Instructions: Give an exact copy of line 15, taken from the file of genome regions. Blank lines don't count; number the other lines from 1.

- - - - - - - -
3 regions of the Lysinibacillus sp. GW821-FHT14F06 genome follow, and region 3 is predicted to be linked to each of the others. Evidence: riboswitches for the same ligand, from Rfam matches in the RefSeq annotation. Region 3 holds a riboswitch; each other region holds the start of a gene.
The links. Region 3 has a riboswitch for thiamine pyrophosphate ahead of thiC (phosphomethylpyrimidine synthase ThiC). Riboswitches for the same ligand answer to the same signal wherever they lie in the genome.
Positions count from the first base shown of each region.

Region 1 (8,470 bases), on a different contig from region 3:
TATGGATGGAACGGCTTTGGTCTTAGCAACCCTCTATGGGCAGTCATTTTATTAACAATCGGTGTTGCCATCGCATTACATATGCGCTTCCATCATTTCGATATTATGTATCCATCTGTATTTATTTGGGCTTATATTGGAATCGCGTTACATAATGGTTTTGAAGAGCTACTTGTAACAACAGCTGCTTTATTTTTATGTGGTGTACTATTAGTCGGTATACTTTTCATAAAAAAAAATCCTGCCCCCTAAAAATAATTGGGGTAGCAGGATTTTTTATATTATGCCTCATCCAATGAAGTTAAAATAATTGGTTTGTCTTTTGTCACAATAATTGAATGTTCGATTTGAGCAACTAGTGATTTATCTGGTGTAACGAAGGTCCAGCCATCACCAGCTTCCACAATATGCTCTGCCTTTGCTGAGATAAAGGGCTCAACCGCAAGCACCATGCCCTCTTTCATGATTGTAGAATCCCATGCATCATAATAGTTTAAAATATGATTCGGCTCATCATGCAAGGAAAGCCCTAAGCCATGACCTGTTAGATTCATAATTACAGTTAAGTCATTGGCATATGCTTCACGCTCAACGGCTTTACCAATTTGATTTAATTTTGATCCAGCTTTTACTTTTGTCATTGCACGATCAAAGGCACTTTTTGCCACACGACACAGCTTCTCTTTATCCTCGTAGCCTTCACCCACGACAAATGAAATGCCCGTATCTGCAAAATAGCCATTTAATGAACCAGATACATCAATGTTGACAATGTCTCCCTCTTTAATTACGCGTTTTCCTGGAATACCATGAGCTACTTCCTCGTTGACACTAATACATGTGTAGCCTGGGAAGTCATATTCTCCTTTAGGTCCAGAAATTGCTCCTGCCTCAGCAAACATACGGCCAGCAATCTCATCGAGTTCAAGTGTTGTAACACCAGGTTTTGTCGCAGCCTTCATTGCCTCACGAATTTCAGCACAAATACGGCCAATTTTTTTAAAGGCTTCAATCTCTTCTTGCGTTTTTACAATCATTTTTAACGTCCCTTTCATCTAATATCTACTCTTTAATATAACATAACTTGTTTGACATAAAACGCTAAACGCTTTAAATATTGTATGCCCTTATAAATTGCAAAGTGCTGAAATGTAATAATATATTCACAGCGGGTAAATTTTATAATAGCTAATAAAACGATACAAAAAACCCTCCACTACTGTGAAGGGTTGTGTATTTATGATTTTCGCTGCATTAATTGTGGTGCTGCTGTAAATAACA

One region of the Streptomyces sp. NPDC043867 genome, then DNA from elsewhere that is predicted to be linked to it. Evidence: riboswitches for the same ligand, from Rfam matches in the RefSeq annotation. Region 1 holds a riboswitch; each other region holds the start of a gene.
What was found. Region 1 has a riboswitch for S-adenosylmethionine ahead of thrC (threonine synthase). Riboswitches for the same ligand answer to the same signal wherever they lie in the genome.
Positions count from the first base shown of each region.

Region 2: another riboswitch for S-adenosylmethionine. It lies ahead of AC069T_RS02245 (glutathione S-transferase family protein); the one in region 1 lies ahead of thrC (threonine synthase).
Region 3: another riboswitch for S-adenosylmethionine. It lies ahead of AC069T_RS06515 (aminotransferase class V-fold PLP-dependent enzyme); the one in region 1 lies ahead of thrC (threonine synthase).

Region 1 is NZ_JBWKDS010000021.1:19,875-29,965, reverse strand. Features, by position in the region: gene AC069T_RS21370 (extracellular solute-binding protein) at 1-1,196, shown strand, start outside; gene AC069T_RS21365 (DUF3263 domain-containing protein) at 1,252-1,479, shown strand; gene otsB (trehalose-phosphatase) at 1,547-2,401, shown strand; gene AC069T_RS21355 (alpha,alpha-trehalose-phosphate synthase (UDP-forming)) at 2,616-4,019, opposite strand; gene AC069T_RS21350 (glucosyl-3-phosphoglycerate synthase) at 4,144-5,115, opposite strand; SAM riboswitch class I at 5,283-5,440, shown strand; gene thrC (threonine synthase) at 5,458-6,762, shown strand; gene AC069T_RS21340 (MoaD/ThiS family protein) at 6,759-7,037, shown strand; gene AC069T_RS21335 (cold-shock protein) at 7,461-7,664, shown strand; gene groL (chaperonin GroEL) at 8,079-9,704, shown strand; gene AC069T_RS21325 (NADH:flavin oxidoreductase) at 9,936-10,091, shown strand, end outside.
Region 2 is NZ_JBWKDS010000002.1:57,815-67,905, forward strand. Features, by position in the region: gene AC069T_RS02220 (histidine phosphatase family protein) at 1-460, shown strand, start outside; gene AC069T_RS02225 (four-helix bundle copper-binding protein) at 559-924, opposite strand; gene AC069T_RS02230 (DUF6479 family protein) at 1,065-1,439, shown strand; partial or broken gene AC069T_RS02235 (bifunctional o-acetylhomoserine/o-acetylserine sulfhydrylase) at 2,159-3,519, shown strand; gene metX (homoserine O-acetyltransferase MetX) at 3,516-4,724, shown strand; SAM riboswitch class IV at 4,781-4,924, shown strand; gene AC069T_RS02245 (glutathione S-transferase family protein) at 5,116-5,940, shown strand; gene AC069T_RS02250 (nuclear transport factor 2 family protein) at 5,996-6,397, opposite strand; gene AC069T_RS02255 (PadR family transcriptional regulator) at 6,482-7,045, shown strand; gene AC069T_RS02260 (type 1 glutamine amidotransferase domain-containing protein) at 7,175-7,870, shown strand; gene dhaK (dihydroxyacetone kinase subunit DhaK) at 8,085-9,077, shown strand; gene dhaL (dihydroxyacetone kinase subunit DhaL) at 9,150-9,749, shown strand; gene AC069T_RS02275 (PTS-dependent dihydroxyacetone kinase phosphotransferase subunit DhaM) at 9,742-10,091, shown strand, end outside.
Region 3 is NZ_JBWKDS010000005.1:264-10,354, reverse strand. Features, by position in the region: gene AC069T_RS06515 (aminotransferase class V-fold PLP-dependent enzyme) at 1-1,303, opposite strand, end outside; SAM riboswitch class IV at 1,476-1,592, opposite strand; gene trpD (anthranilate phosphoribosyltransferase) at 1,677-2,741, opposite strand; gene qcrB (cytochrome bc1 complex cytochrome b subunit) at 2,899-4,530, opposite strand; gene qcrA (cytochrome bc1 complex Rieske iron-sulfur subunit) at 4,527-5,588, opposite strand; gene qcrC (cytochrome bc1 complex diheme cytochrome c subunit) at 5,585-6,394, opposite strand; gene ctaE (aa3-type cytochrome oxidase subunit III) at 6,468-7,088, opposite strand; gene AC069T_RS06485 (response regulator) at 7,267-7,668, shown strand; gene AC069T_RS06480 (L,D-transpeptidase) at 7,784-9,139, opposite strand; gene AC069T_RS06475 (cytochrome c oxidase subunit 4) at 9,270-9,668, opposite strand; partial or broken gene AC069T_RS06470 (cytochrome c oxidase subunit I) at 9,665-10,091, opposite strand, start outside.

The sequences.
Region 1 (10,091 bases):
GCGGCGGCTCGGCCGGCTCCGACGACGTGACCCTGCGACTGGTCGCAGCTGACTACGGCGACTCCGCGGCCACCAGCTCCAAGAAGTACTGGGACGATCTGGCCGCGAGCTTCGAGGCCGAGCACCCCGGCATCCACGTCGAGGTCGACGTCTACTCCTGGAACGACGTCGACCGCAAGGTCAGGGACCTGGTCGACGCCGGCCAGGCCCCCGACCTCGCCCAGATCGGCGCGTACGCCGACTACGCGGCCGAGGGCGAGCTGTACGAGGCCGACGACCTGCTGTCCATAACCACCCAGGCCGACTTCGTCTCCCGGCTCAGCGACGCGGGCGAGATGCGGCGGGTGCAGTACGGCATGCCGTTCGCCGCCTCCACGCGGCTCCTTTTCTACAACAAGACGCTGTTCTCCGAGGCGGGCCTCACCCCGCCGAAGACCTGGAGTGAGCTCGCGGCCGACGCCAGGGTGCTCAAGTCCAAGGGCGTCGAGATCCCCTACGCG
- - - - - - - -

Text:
Region 1 (10,091 bases):